Podcast: “Why the Future of Journalism is Collaborative” — in conversation with Heather Bryant
Earlier this term we were fortunate our first Demystifying Media speaker for Fall 2018, Heather Bryant. The talk is part of a year-round series which brings leading academics and industry thinkers to the SOJC.
Heather’s talk, Demystifying: Why The Future of Journalism is Collaborative?, is available on iTunes and SoundCloud.
A podcast interview, touching on some of the key lessons from the talk as well as Heather’s other work and interests can be found on iTunes and below.
This conversation includes case studies, such as Broken Philly (brokeinphilly.org) and the Solutions Journalism Network project Mountain West News (thewholestory.solutionsjournalism.org/networ…c824c3), ingredients for collaboration success, and challenges that the industry needs to address in terms of collaboration, reaching underserved communities and valuing journalism outside of major markets.
About Heather Bryant
Heather Bryant is the founder and director of Project Facet, an open source infrastructure project that supports newsroom collaboration with tools to manage the logistics of creating, editing and distributing collaborative content, managing projects, facilitating collaborative relationships and sharing the best practices of collaborative journalism.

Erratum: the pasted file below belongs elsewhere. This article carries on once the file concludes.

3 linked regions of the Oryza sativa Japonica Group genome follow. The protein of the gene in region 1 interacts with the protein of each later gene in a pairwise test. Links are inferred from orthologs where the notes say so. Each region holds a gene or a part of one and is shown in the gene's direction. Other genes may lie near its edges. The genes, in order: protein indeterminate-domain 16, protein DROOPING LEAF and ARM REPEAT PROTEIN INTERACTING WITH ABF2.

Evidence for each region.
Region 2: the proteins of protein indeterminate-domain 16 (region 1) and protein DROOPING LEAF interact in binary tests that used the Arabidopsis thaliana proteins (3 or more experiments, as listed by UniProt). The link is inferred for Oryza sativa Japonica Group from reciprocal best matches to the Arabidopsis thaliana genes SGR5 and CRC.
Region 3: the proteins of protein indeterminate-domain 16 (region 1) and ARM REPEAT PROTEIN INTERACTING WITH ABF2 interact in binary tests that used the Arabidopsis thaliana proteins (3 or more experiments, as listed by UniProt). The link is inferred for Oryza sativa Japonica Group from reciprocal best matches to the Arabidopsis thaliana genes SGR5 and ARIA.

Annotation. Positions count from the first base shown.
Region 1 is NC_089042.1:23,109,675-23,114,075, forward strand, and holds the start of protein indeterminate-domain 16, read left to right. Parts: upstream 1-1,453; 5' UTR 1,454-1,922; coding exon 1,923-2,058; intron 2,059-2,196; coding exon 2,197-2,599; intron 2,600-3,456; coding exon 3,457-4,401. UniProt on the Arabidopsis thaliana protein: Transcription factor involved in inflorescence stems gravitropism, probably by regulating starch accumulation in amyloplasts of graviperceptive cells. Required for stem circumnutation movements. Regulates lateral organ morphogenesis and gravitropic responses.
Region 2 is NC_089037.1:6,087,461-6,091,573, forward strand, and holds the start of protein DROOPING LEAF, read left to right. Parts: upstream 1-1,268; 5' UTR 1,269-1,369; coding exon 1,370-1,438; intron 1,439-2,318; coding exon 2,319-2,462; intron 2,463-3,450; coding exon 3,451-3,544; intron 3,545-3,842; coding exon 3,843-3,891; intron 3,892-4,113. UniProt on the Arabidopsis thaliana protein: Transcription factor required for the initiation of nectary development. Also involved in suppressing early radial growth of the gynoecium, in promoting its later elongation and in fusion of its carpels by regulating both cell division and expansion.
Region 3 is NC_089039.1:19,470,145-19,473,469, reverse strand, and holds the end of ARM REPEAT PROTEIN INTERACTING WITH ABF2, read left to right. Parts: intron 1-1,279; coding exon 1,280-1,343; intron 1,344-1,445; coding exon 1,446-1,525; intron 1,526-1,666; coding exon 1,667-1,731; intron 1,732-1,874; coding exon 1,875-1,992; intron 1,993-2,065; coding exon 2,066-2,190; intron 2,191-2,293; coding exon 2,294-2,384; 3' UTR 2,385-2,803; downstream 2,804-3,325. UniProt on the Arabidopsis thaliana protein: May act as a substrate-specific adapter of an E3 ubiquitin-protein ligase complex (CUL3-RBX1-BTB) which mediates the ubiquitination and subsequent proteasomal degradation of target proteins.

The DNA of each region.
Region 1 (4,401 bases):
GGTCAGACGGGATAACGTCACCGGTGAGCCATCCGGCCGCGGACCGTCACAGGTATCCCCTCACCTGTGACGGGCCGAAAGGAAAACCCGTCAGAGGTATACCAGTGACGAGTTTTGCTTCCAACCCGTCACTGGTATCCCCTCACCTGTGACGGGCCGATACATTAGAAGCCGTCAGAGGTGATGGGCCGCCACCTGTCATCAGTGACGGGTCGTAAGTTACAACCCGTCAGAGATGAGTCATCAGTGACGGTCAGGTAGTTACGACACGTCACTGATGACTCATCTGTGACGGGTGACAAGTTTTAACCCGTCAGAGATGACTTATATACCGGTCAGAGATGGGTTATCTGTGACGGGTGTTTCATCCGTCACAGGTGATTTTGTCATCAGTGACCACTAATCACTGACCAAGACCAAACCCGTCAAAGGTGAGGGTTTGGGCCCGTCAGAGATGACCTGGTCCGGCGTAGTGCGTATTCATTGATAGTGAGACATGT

As a 2016–2017 John S. Knight Journalism Fellow at Stanford, she researched how to make collaboration easier and more effective for newsrooms.
This year, she published the Collaborative Journalism Workbook and works with the Center for Cooperative Media to chronicle collaborative projects from around the world in the Collaborative Journalism Database. Her work includes managing the Collaborative Journalism Slack and doing trainings and workshops on effective, meaningful editorial collaboration.
Heather’s work is at the intersection of journalism and technology. As an award-winning journalist and editor, she has worked on initiatives in data, social media, interactive storytelling and multi-platform reporting.
She is also a full-stack software engineer and is building new tools and projects to explore how technology can better serve journalism and reach diverse audiences.
If you’ve not already read then, then I highly recommend a few posts that Heather has written on newsroom (and journalistic) prejudice, why journalism has a class problem, and her recent Google/Knight Foundation talk at Newsgeist on how journalism is failing audiences and communities.